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 "Il n'y avoit que 1,100 Fran?ois et 200 sauvages." Vaudreuil au Ministre, 30 Oct. 1759. Johnson says "1,200 men, with a number of Indians." Johnson to Amherst, 25 July, 1759. Portneuf, commanding at Presquisle, wrote to Pouchot that there were 1,600 French and 1,200 Indians. Pouchot, II. 94. A letter from Aubry to Pouchot put the whole at 2,500, half of them Indians. Historical Magazine, V., Second Series, 199. Ibid., II. 339.
At the same time, Dongan wrote to Denonville demanding the immediate surrender of the Dutch and English captured on the lakes. Denonville angrily replied that he would keep the prisoners, since Dongan had broken the treaty of neutrality by "giving aid and comfort to the savages." The English governor, in return, upbraided his correspondent for invading British territory. "I will endevour to protect his Majesty's subjects here from your unjust invasions, till I hear from the King, my Master, who is the greatest and most glorious Monarch that ever set on a Throne, and would do as much to propagate the Christian faith as any prince that lives. He did not send me here to suffer you to give laws to his subjects. I hope, notwithstanding all your trained souldiers and greate Officers come from Europe, that our masters at home will suffer us to do ourselves justice on you for the injuries and spoyle you have committed on us; and I assure you, Sir, if my Master gives leave, I will be as soon at Quebeck as 160 you shall be att Albany. What you alleage concerning my assisting the Sinnakees (Senecas) with arms and ammunition to warr against you was never given by mee untill the sixt of August last, when understanding of your unjust proceedings in invading the King my Master's territorys in a hostill manner, I then gave them powder, lead, and armes, and united the five nations together to defend that part of our King's dominions from your jnjurious invasion. And as for offering them men, in that you doe me wrong, our men being all buisy then at their harvest, and I leave itt to your judgment whether there was any occasion when only foure hundred of them engaged with your whole army. I advise you to send home all the Christian and Indian prisoners the King of England's subjects you unjustly do deteine. This is what I have thought fitt to answer to your reflecting and provoking letter." Another plan, scarcely less absurd, was proposed[Pg 6] about the same time by the celebrated Le Moyne d'Iberville. The essential point, he says, is to get possession of Boston; but there are difficulties and risks in the way. Nothing, he adds, referring to the other plan, seems difficult to persons without experience; but unless we are prepared to raise a great and costly armament, our only hope is in surprise. We should make it in winter, when the seafaring population, which is the chief strength of the place, is absent on long voyages. A thousand Canadians, four hundred regulars, and as many Indians should leave Quebec in November, ascend the Chaudire, then descend the Kennebec, approach Boston under cover of the forest, and carry it by a night attack. Apparently he did not know that but for its lean neckthen but a few yards wideBoston was an island, and that all around for many leagues the forest that was to have covered his approach had already been devoured by numerous busy settlements. He offers to lead the expedition, and declares that if he is honored with the command, he will warrant that the New England capital will be forced to submit to King Louis, after which New York can be seized in its turn.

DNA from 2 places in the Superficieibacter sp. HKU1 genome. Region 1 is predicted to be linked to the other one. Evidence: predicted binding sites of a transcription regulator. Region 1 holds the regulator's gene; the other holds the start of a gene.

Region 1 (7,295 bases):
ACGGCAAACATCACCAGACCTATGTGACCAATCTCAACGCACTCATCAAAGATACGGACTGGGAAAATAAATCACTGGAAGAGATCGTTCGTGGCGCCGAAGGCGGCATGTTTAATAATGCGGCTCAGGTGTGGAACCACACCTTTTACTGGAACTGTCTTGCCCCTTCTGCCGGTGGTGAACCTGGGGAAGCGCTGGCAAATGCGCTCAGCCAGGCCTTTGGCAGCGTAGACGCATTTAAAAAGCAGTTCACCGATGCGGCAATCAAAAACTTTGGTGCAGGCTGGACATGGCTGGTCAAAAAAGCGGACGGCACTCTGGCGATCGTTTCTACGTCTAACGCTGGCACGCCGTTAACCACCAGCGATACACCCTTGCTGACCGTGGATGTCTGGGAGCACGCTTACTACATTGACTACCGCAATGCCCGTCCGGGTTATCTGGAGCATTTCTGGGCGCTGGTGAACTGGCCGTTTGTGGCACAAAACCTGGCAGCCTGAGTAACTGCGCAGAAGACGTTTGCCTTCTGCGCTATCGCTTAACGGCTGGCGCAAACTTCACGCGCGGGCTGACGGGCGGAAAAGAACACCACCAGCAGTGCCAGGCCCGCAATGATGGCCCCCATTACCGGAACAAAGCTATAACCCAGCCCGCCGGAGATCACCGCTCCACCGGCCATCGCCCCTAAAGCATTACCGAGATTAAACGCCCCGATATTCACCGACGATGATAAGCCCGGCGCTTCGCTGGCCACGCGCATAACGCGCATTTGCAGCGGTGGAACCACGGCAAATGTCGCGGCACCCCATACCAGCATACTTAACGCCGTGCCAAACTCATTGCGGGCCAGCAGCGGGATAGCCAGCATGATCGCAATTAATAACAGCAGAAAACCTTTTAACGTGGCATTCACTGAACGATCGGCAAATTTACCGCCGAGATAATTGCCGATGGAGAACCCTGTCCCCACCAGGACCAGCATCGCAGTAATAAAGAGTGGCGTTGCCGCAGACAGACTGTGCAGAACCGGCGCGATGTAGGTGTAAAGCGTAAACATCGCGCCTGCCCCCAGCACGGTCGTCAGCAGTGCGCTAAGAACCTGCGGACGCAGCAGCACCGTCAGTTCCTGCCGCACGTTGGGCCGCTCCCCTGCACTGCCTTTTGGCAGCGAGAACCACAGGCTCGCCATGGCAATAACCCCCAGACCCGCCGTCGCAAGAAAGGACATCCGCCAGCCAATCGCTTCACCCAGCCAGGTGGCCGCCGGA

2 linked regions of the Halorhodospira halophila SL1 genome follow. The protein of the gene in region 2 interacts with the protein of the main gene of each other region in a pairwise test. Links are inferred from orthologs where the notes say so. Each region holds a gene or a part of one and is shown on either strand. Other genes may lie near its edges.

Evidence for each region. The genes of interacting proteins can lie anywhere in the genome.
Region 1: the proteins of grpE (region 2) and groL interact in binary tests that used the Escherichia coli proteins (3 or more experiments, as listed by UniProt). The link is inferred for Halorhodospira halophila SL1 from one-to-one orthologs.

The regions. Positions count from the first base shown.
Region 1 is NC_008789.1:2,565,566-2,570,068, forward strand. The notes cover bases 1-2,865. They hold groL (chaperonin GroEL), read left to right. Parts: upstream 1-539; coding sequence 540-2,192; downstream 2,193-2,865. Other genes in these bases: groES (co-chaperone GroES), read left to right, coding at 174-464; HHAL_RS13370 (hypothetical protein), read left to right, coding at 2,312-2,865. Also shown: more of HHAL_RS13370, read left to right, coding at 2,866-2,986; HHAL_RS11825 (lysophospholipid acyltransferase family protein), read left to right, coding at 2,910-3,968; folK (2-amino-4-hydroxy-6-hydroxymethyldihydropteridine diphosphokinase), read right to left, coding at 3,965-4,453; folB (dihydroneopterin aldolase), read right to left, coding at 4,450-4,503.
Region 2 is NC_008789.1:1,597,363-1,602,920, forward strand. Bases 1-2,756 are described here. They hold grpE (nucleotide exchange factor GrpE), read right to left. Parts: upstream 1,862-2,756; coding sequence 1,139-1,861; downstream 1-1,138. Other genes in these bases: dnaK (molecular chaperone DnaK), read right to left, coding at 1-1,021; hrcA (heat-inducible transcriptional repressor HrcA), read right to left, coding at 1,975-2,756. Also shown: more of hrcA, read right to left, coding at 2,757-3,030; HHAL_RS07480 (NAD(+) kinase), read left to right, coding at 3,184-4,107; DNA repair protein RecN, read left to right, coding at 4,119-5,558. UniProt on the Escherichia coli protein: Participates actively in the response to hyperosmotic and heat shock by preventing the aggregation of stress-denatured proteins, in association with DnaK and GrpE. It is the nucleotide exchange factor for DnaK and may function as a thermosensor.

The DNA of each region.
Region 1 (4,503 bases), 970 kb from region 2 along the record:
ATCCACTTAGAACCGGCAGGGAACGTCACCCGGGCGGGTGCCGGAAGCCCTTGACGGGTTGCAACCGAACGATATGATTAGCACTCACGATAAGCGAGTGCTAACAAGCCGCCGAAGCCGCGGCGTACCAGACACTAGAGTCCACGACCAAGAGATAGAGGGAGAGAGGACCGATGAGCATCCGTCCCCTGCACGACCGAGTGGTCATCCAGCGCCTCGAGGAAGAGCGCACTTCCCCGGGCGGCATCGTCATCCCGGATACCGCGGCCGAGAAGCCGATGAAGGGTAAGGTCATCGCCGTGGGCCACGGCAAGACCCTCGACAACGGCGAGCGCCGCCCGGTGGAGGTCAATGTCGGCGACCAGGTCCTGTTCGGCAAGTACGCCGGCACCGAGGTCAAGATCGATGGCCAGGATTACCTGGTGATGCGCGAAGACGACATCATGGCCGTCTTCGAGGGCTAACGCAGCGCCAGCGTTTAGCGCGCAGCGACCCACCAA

Le Ministre au Vicomte de Vaudreuil, Frre du Gouverneur, 21 Dc. 1760. leur offrent pour 300L. La Barre au Ministre, 1682.
 See "La Salle and the Discovery of the Great West," 315.
mondainement sa nice. Divers points a reprsenter a Mr. le